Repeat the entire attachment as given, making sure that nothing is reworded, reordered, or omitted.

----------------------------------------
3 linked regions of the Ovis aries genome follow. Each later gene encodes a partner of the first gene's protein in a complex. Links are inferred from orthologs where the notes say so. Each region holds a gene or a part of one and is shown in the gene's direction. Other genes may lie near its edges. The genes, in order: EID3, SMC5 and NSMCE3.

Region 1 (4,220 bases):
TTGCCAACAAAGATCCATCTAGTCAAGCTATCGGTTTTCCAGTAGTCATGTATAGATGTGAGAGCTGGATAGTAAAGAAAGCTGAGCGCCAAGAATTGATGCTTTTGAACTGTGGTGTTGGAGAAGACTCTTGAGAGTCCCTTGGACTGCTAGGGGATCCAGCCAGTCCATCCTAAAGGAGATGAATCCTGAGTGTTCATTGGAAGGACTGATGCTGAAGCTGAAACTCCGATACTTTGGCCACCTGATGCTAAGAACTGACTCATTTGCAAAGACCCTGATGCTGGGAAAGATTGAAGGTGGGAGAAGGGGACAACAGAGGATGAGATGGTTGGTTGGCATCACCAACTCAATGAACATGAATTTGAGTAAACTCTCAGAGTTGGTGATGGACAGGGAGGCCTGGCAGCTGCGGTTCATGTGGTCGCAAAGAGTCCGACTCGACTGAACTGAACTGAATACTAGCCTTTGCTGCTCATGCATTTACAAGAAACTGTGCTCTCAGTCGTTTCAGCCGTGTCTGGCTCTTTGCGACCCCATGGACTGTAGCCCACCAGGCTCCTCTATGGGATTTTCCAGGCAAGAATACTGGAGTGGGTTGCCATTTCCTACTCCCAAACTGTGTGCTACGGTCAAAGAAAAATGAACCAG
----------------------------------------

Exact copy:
3 linked regions of the Ovis aries genome follow. Each later gene encodes a partner of the first gene's protein in a complex. Links are inferred from orthologs where the notes say so. Each region holds a gene or a part of one and is shown in the gene's direction. Other genes may lie near its edges. The genes, in order: EID3, SMC5 and NSMCE3.

Region 1 (4,220 bases):
TTGCCAACAAAGATCCATCTAGTCAAGCTATCGGTTTTCCAGTAGTCATGTATAGATGTGAGAGCTGGATAGTAAAGAAAGCTGAGCGCCAAGAATTGATGCTTTTGAACTGTGGTGTTGGAGAAGACTCTTGAGAGTCCCTTGGACTGCTAGGGGATCCAGCCAGTCCATCCTAAAGGAGATGAATCCTGAGTGTTCATTGGAAGGACTGATGCTGAAGCTGAAACTCCGATACTTTGGCCACCTGATGCTAAGAACTGACTCATTTGCAAAGACCCTGATGCTGGGAAAGATTGAAGGTGGGAGAAGGGGACAACAGAGGATGAGATGGTTGGTTGGCATCACCAACTCAATGAACATGAATTTGAGTAAACTCTCAGAGTTGGTGATGGACAGGGAGGCCTGGCAGCTGCGGTTCATGTGGTCGCAAAGAGTCCGACTCGACTGAACTGAACTGAATACTAGCCTTTGCTGCTCATGCATTTACAAGAAACTGTGCTCTCAGTCGTTTCAGCCGTGTCTGGCTCTTTGCGACCCCATGGACTGTAGCCCACCAGGCTCCTCTATGGGATTTTCCAGGCAAGAATACTGGAGTGGGTTGCCATTTCCTACTCCCAAACTGTGTGCTACGGTCAAAGAAAAATGAACCAG